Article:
House Oversight Committee Democrats sent letters to Elon Musk and Mark Zuckerberg calling for their platforms to brief Congress later this month
A pair of letters issued by Democrats on the House Oversight Committee, obtained exclusively by Rolling Stone, demand that Musk’s and Zuckerberg’s platforms take “immediate action to combat the spread of abortion misinformation,” and request that the companies deliver briefings to Congress on the matter by December 14.
The letters’ signatories, led by Ranking Member Jamie Raskin (D-Md.), point out that alongside the continued onslaught of post-Roe v. Wade legislative and judicial challenges to reproductive rights, “dangerously inaccurate medical information and false content about abortion” is spreading virtually unchecked online, particularly on the social media platforms run by Musk and Zuckerberg. The committee argues that such misinformation can move patients to “doubt their health care institutions, their doctors, and themselves — putting their own health and safety at risk.”
The proliferation of abortion misinformation on social media has been a cause for concern even before the Supreme Court overturned Roe v. Wade in June of last year, but the problem has significantly intensified as social media platforms attempt to navigate a changing legal landscape and the online presence of anti-abortion groups emboldened by their recent successes.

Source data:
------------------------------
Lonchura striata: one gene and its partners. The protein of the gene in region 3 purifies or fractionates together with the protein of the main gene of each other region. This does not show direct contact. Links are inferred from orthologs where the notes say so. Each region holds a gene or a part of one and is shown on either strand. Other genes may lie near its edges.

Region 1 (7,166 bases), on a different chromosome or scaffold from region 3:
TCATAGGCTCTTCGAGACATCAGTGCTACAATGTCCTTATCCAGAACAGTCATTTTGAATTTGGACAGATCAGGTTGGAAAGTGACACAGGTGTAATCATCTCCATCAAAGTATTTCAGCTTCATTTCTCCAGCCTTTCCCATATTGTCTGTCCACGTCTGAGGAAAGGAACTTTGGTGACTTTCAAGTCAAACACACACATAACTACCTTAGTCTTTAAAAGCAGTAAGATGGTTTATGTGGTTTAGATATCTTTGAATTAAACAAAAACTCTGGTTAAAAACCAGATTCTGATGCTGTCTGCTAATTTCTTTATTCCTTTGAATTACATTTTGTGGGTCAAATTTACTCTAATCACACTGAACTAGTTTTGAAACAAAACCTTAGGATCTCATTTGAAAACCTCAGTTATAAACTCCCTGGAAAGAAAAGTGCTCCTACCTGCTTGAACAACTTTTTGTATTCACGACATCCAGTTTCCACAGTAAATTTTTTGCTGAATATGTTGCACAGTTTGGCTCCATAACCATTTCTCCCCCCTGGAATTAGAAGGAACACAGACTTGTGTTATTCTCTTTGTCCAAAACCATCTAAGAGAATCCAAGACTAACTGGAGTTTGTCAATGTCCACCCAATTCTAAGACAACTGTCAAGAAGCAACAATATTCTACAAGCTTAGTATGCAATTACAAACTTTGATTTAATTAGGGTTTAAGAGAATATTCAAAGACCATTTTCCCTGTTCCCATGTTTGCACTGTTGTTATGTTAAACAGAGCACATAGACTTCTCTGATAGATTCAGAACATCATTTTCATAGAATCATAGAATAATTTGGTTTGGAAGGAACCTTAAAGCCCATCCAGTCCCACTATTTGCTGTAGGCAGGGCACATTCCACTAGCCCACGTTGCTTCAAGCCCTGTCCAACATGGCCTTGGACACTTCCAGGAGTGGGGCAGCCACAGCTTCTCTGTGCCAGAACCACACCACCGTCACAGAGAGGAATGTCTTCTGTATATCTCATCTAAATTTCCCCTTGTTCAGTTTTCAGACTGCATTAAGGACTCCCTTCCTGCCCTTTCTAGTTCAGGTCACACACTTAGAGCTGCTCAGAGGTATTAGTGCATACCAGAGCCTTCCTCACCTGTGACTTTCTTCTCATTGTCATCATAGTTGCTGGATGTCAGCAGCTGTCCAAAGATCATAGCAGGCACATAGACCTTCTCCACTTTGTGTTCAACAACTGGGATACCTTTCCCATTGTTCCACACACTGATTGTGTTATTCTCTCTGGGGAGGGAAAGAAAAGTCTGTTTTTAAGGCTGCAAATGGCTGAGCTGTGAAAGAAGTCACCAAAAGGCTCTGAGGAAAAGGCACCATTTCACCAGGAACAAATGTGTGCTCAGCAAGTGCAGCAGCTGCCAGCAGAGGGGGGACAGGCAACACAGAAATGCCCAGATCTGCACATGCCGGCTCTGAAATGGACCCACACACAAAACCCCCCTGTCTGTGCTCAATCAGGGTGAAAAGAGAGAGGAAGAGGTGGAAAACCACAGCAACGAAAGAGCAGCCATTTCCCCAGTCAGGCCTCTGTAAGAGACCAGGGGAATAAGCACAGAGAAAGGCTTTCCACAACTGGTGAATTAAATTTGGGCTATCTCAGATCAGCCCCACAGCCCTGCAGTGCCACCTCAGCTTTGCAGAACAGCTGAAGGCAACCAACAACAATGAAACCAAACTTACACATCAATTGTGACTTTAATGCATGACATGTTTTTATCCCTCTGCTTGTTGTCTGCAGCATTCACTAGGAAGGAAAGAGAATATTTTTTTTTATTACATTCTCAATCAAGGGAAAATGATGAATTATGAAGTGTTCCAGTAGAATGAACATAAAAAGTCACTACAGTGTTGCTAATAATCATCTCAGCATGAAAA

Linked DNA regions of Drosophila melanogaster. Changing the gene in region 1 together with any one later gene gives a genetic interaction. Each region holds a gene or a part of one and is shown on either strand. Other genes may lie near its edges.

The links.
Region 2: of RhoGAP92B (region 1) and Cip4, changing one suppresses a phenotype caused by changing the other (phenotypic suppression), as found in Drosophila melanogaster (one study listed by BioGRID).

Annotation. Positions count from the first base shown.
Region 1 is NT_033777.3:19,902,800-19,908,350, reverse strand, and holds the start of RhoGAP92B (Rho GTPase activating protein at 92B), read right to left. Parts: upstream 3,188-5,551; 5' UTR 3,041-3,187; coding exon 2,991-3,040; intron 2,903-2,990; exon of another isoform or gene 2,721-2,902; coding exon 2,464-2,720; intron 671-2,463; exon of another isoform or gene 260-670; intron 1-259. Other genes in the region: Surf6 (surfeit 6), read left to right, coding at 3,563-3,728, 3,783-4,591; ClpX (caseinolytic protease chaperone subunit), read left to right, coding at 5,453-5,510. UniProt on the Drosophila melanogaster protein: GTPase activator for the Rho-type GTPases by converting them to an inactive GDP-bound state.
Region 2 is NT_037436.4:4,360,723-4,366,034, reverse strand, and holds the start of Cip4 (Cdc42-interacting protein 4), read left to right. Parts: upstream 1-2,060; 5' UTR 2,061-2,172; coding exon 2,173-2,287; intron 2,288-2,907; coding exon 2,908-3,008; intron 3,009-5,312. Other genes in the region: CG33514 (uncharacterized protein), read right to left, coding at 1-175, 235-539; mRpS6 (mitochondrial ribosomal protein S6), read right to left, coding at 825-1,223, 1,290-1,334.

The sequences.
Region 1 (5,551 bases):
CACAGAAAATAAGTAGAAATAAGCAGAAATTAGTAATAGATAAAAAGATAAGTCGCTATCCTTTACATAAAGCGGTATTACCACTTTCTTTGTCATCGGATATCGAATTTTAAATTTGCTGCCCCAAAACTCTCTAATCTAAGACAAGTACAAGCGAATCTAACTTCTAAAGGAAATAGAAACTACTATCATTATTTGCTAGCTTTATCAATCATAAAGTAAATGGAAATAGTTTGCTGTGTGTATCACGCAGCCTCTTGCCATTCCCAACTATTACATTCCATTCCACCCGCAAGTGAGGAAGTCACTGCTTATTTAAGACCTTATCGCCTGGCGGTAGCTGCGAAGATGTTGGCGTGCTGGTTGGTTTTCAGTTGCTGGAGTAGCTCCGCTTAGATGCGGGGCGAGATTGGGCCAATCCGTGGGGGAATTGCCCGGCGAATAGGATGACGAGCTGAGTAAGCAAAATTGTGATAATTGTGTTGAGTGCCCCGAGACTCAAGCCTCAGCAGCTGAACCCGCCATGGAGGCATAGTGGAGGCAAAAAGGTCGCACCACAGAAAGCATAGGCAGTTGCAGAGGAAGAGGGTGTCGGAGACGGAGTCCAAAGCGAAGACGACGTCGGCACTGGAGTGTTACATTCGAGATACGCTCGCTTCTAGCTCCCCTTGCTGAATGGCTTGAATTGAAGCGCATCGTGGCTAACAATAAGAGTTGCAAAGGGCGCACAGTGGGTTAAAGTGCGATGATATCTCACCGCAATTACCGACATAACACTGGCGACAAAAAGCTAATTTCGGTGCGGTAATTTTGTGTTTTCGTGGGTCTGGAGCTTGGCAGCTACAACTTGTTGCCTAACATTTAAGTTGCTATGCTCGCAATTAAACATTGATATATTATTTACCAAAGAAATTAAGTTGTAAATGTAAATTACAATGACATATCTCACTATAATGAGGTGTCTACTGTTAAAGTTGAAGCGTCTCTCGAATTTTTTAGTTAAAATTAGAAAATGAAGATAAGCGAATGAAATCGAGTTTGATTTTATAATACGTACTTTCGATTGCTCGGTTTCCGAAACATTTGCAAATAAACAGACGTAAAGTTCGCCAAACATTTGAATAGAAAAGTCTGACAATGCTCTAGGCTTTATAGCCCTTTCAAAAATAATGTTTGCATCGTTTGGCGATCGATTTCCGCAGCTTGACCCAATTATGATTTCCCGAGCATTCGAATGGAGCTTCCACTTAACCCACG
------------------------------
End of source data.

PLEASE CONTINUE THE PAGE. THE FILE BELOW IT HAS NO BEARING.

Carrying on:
Despite both X and Meta having content and advertiser guidelines aimed at addressing misinformation, the letters point to reporting indicating that the platforms allow the proliferation of abortion misinformation, and inconsistently enforce their own policies.
In a statement to Rolling Stone Rep. Jasmine Crockett (D-Texas) said that “Companies like X are using their position to increase their profits all at the expense of women’s health and safety and it’s disgraceful. In Texas and in my district, we know this disinformation has life or death consequences for women — particularly Black and Hispanic women.”
“At a time where Republicans in Congress and state legislatures across the country are doing all they can to restrict women’s reproductive rights, we need companies to do the right thing and enforce their community guidelines and terms of service to ensure people looking for information about reproductive care get accurate information,” Crockett added, “not radical, pro-forced birth propaganda that jeopardizes the lives of women and girls.”
In the case of X, the committee raises concerns that the platform has allowed posts promoting and even advertising untested, potentially dangerous procedures attempting “abortion reversal,” while at the same time denying ads and promotions that advocate access to abortion services.
“Other posts by anti-abortion organizations spread dangerous falsehoods, such as questioning the safety of medication abortion or indicating that it can cause cancer or even death,” the letter points out. National access to the abortion medication mifepristone is currently facing a Supreme Court challenge. Earlier this year, a coalition of anti-abortion groups sued the Food and Drug Administration in an attempt to have mifepristone’s FDA approval revoked. Mifepristone and other abortion pills are a safe and effective method to terminate a pregnancy, a fact the committee juxtaposed alongside posts from conservative advocacy groups falsely claiming the medication is dangerous.